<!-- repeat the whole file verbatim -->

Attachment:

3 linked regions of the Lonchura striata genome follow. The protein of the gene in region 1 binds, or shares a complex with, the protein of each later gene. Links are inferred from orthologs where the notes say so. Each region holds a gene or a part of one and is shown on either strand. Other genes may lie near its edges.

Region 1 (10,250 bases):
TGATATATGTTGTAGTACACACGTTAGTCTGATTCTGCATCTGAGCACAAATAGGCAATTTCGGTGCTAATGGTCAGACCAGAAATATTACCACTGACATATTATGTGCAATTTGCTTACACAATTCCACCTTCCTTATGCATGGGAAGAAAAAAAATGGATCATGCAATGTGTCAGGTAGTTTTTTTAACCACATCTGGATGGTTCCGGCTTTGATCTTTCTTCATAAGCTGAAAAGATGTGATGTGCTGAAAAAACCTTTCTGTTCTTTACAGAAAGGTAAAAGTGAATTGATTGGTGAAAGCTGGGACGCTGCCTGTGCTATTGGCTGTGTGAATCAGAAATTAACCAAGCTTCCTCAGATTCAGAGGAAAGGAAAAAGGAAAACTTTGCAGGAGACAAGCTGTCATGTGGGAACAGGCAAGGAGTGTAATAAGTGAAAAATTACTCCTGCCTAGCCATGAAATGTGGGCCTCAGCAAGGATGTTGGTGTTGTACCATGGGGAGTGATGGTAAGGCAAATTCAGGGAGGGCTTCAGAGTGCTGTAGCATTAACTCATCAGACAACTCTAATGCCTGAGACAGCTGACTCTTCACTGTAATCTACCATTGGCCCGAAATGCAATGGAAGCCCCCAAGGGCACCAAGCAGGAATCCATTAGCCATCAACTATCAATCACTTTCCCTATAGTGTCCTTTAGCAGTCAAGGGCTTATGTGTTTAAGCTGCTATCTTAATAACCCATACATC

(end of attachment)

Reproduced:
3 linked regions of the Lonchura striata genome follow. The protein of the gene in region 1 binds, or shares a complex with, the protein of each later gene. Links are inferred from orthologs where the notes say so. Each region holds a gene or a part of one and is shown on either strand. Other genes may lie near its edges.

Region 1 (10,250 bases):
TGATATATGTTGTAGTACACACGTTAGTCTGATTCTGCATCTGAGCACAAATAGGCAATTTCGGTGCTAATGGTCAGACCAGAAATATTACCACTGACATATTATGTGCAATTTGCTTACACAATTCCACCTTCCTTATGCATGGGAAGAAAAAAAATGGATCATGCAATGTGTCAGGTAGTTTTTTTAACCACATCTGGATGGTTCCGGCTTTGATCTTTCTTCATAAGCTGAAAAGATGTGATGTGCTGAAAAAACCTTTCTGTTCTTTACAGAAAGGTAAAAGTGAATTGATTGGTGAAAGCTGGGACGCTGCCTGTGCTATTGGCTGTGTGAATCAGAAATTAACCAAGCTTCCTCAGATTCAGAGGAAAGGAAAAAGGAAAACTTTGCAGGAGACAAGCTGTCATGTGGGAACAGGCAAGGAGTGTAATAAGTGAAAAATTACTCCTGCCTAGCCATGAAATGTGGGCCTCAGCAAGGATGTTGGTGTTGTACCATGGGGAGTGATGGTAAGGCAAATTCAGGGAGGGCTTCAGAGTGCTGTAGCATTAACTCATCAGACAACTCTAATGCCTGAGACAGCTGACTCTTCACTGTAATCTACCATTGGCCCGAAATGCAATGGAAGCCCCCAAGGGCACCAAGCAGGAATCCATTAGCCATCAACTATCAATCACTTTCCCTATAGTGTCCTTTAGCAGTCAAGGGCTTATGTGTTTAAGCTGCTATCTTAATAACCCATACATC